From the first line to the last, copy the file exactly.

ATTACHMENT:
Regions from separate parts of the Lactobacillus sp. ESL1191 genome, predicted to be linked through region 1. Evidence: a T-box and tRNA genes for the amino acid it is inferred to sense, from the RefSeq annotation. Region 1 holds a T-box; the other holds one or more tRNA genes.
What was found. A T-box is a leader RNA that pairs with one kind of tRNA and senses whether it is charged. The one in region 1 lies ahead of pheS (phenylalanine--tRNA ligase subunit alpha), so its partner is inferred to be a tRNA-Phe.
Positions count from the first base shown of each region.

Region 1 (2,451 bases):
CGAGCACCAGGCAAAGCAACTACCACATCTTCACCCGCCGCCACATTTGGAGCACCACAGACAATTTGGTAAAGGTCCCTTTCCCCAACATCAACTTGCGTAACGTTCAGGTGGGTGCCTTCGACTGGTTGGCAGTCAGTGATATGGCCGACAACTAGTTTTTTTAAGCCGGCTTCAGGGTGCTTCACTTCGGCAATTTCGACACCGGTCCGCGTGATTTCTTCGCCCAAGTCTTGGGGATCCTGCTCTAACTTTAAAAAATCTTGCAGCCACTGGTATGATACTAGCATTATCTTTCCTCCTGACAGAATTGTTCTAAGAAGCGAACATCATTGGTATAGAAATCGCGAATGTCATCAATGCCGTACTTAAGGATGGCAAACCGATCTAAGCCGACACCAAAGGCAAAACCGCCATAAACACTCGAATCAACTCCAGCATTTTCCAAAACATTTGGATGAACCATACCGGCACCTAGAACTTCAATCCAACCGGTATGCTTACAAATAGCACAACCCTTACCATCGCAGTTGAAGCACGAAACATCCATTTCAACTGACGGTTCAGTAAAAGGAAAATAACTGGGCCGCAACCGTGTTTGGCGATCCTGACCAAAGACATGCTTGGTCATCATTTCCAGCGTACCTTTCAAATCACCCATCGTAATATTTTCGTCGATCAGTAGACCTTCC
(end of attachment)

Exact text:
Regions from separate parts of the Lactobacillus sp. ESL1191 genome, predicted to be linked through region 1. Evidence: a T-box and tRNA genes for the amino acid it is inferred to sense, from the RefSeq annotation. Region 1 holds a T-box; the other holds one or more tRNA genes.
What was found. A T-box is a leader RNA that pairs with one kind of tRNA and senses whether it is charged. The one in region 1 lies ahead of pheS (phenylalanine--tRNA ligase subunit alpha), so its partner is inferred to be a tRNA-Phe.
Positions count from the first base shown of each region.

Region 1 (2,451 bases):
CGAGCACCAGGCAAAGCAACTACCACATCTTCACCCGCCGCCACATTTGGAGCACCACAGACAATTTGGTAAAGGTCCCTTTCCCCAACATCAACTTGCGTAACGTTCAGGTGGGTGCCTTCGACTGGTTGGCAGTCAGTGATATGGCCGACAACTAGTTTTTTTAAGCCGGCTTCAGGGTGCTTCACTTCGGCAATTTCGACACCGGTCCGCGTGATTTCTTCGCCCAAGTCTTGGGGATCCTGCTCTAACTTTAAAAAATCTTGCAGCCACTGGTATGATACTAGCATTATCTTTCCTCCTGACAGAATTGTTCTAAGAAGCGAACATCATTGGTATAGAAATCGCGAATGTCATCAATGCCGTACTTAAGGATGGCAAACCGATCTAAGCCGACACCAAAGGCAAAACCGCCATAAACACTCGAATCAACTCCAGCATTTTCCAAAACATTTGGATGAACCATACCGGCACCTAGAACTTCAATCCAACCGGTATGCTTACAAATAGCACAACCCTTACCATCGCAGTTGAAGCACGAAACATCCATTTCAACTGACGGTTCAGTAAAAGGAAAATAACTGGGCCGCAACCGTGTTTGGCGATCCTGACCAAAGACATGCTTGGTCATCATTTCCAGCGTACCTTTCAAATCACCCATCGTAATATTTTCGTCGATCAGTAGACCTTCC